Amazingly, or perhaps more appropriately criminally, as one independent source gives total debt of Somalia in 2013 as $3,054 billion, IMF imposed debt on Somalia under suspect circumstances for that same year of 2013 was $4,989 billion. We find a massive hike of $1,935 billion which is both unaccounted for and remains unexplained! From one year to another, IMF themselves provide conflicting figures between its Somalia Staff-Monitored Program and Article IV Consultation; for example the discrepancies between IMF sources for 2014 where an intra-year mysterious jump $348 million takes place. They’re just slapping numbers on Somalia, left and right, like cattle in the auction market led by chains.
Debt Hegemony in Lieu of Direct Colonial Rule
This problem is one of the most serious threats facing Somalia! Where the previous two issues were a matter of technicalities associated with the legal intricacies we used as a starting point from the point of view of principled moral formulation, imperialist debt hegemons are using their creditor statuses for manipulative purposes to shape Somalia’s destiny. Let’s first start by pointing out the glaring anomalies between the amounts Paris Club creditors officially publish on their website and what appears to be politically concocted Paris Club claims published by the IMF. Below chart (figure 2) compares the two figures for 2014 which speak for themselves.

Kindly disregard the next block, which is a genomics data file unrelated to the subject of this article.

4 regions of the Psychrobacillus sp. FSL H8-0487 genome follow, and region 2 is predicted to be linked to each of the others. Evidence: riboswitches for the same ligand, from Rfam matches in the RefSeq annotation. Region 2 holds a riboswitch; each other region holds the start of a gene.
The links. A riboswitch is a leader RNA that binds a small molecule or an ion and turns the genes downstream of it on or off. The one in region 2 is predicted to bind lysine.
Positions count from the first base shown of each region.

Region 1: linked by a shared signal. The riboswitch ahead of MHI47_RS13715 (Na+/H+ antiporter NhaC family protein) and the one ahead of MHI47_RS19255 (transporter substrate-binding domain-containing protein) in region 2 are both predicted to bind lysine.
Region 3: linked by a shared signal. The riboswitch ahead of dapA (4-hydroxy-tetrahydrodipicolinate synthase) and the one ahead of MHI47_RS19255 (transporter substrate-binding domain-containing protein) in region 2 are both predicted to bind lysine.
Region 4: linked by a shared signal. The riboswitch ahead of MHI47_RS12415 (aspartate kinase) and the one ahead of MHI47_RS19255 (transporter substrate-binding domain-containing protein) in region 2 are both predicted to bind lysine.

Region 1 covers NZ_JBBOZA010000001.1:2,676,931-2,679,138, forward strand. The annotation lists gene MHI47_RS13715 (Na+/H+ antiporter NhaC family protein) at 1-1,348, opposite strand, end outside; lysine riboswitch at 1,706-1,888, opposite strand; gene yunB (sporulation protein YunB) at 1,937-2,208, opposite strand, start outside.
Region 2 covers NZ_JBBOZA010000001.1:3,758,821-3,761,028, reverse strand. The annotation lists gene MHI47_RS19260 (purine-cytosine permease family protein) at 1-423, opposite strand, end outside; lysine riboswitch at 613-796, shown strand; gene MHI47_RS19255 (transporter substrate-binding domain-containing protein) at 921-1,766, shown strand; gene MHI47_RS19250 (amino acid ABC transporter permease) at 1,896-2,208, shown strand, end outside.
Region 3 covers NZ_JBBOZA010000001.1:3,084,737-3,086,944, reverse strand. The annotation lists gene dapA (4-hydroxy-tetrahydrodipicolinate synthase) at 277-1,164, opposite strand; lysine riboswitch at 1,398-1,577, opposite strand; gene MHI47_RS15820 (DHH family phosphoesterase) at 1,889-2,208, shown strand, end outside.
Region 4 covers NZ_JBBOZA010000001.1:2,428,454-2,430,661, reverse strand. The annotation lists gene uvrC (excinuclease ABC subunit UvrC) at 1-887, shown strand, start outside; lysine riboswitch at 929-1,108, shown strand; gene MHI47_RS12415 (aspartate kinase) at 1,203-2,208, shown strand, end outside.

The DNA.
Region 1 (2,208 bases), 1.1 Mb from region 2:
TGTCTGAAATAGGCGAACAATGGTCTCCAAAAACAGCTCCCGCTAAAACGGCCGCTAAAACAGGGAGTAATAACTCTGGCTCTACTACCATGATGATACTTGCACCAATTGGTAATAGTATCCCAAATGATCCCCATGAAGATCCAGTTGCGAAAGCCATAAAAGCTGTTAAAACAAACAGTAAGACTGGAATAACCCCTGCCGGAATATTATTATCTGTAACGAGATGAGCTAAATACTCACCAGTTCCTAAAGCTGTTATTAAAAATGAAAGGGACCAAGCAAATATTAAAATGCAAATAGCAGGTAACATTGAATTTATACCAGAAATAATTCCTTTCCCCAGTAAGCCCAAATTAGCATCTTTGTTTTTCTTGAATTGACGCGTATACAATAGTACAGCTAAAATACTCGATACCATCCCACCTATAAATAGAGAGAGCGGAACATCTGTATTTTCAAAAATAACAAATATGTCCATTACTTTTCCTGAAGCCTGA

Barkinka: Figure 2 – Official Paris Club Claims vs IMF Paris Club Claims
It’s clear that the IMF figures are fraudulently inflated! Official annual Paris Club creditors’ publications go back to 2008 so we have the whole series for 2008-2015, whereas IMF’s numbers start from 2013 and were collected during the Western powers’ stampede to acquire more political currency. IMF sovereign debt restructurings database for period 1950-2010, records Somalia’s Paris Club debt on March 1985 as $39 million and two years later on July 1987 as $132 million. Of course we can wonder if this is partial recording and at the time may have existed non-restructured non-distressed short-term debt. One might also argue that these were distinct credit lines, one of many, and therefore unrepresentative of total debt to the Paris Club, but that’s beside the point. Unfortunately Paris Club creditors don’t produce a country-by-country breakdown of these aggregated loan amounts, therefore we cannot verify authenticity IMF breakdown of said figures. But one glance at the following chart (figure 3) allows us to make several simple observations.